So why does it matter, this idea of whether or not we have a self?
Another core tenet of Buddhist philosophy is that attachment---or clinging---causes suffering. The ideas we hold about ourselves, usually developed in childhood, are one of the things we cling to most vociferously. We see ourselves in a certain way, and as life inevitably changes us, holding on to our old self-images can cause us a lot of distress.
You only have to look to the booming plastic surgery industry to see this principle painfully embodied. Many humans voluntarily get the skin of their faces literally sliced and stretched in an effort to maintain the self-image they developed when they were younger. From a broader perspective, just think of all the conflicts caused by our species’ relentless attachment to the idea of self and other; the global struggles and boundless suffering brought about by people’s refusal, as individuals and societies, to relinquish old ideas of who they are and how they define themselves.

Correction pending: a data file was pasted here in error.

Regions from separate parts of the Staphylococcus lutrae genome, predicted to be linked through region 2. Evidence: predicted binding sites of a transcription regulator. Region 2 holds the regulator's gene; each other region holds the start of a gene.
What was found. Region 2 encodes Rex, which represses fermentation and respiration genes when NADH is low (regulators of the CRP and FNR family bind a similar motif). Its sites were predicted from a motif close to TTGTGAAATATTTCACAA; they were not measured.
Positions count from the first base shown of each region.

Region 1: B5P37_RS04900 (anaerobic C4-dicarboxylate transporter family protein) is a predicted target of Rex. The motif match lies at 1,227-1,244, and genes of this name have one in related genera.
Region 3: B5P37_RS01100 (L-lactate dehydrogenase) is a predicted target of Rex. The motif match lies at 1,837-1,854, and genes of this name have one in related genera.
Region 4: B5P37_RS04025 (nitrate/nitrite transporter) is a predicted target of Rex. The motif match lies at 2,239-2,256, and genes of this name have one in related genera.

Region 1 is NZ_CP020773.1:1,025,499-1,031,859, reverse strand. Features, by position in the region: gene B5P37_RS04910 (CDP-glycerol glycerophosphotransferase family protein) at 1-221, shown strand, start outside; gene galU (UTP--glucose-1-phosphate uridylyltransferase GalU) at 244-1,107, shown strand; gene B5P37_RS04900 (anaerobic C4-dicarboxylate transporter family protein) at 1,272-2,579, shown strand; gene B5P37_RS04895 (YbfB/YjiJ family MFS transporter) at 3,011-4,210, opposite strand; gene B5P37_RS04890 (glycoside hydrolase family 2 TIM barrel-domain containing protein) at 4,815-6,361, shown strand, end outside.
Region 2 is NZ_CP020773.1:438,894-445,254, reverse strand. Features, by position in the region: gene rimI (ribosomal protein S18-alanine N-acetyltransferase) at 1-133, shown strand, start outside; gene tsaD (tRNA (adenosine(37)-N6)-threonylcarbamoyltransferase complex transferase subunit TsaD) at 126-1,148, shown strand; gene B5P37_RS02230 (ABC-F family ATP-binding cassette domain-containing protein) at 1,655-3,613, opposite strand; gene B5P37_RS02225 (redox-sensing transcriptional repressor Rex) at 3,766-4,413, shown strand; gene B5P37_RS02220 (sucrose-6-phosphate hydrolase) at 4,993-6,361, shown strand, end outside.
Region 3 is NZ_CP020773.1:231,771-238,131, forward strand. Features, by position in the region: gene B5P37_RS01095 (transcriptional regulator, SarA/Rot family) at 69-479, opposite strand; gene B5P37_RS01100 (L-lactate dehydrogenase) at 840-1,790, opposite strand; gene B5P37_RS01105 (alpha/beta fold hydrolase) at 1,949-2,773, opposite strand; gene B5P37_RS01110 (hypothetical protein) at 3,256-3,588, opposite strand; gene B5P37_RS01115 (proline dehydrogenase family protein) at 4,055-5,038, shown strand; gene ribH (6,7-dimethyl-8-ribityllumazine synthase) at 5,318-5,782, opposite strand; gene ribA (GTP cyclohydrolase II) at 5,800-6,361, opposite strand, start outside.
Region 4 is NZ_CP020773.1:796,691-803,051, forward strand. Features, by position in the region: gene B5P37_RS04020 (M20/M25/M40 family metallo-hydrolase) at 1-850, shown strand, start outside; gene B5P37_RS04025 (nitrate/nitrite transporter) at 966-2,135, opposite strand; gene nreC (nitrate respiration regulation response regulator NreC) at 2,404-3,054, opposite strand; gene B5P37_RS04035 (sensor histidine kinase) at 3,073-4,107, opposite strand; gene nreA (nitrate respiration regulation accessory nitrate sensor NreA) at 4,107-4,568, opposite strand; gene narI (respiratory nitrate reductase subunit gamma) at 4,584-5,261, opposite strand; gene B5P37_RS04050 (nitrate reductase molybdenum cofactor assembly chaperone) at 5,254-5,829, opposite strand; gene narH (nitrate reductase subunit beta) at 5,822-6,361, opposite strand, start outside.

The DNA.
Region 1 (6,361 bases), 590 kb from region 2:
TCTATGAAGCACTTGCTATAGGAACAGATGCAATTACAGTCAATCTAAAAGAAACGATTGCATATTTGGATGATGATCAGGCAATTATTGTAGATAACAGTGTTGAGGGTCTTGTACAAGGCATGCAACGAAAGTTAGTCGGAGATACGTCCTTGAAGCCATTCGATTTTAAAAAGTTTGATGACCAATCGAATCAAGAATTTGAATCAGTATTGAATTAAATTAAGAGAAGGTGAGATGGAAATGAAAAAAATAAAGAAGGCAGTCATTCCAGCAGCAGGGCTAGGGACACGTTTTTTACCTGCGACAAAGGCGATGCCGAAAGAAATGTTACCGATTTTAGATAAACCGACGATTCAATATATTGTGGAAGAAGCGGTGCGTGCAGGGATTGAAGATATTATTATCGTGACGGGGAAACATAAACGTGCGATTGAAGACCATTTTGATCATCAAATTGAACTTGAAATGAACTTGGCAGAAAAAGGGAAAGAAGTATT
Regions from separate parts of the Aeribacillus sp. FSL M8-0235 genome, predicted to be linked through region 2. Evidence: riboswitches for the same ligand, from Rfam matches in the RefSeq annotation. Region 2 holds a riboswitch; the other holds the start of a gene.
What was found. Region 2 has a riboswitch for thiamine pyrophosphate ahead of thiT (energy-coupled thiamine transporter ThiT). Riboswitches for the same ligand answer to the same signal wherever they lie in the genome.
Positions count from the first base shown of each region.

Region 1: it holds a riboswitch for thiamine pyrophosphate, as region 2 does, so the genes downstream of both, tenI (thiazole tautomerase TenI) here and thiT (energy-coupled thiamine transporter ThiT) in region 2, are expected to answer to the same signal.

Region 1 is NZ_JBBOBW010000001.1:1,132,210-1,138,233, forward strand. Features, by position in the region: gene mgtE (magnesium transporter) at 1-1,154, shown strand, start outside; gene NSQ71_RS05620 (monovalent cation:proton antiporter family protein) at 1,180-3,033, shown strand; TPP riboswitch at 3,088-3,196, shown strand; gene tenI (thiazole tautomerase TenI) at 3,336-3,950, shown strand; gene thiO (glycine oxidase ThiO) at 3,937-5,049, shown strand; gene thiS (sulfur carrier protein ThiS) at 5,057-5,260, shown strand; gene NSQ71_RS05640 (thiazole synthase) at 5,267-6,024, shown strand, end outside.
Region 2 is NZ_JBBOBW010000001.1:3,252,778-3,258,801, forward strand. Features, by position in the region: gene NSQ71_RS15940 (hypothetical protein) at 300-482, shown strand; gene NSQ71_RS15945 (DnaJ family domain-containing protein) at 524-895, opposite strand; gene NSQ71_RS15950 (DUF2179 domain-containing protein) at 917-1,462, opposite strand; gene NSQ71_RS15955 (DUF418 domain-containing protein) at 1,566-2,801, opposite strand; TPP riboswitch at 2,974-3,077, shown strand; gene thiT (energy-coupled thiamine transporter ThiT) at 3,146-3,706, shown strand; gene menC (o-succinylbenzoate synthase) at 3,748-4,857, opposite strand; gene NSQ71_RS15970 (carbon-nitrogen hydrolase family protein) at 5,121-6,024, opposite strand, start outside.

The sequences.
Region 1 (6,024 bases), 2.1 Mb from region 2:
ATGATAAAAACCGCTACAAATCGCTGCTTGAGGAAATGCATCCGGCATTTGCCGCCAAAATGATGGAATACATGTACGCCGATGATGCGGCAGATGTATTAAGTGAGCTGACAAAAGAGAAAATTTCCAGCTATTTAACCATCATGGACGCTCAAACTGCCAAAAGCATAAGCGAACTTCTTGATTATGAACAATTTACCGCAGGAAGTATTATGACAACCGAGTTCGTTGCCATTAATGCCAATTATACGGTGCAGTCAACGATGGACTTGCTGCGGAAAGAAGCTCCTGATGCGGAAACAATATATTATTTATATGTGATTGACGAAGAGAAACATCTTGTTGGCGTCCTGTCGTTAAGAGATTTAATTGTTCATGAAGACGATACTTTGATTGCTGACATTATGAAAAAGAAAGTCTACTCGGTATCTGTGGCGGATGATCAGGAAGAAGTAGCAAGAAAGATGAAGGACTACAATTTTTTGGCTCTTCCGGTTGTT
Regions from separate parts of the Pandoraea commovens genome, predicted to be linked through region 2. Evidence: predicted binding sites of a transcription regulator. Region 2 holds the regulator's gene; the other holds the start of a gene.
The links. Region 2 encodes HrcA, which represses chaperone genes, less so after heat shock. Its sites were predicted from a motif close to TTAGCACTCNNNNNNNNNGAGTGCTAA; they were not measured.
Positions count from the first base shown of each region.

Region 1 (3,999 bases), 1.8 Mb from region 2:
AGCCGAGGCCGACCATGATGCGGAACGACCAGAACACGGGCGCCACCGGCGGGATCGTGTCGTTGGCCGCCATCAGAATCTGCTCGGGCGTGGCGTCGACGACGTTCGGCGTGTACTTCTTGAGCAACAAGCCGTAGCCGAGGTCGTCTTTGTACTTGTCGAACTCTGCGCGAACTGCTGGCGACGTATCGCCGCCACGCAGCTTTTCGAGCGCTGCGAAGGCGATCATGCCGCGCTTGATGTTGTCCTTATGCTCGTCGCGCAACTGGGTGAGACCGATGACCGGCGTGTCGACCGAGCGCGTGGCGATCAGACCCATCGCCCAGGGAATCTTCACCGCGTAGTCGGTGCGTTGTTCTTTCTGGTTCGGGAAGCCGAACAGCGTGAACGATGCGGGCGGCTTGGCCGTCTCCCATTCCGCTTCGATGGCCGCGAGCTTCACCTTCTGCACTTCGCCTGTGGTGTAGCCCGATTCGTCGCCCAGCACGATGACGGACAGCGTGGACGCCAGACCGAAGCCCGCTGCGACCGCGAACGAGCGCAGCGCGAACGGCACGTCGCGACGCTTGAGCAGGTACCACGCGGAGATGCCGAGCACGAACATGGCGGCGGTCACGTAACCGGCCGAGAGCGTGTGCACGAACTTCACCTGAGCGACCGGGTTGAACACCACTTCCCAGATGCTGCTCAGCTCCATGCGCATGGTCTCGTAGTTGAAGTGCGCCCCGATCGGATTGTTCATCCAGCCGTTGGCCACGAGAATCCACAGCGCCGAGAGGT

I was raised by a father who believed I was the most beautiful, brilliant, talented being on the planet.
He was a beaming force of unconditional love in my life, and though he died 10 years ago, I feel the warmth of his affection to this day. I also feel the curious tension and weight of his hopes and expectations for me.
I started performing in the theatre when I was eight years old, and my father was my biggest fan. For many years, both he and I believed that I was destined for stardom. Throughout my childhood and adolescence, I studied dance, voice and acting, taking every opportunity to develop myself as a “triple threat.” Looking back, I think my divergence from that course began when I chose to pursue a BA at Oberlin College instead of a BFA in a professionally focused program like NYU or Carnegie Mellon.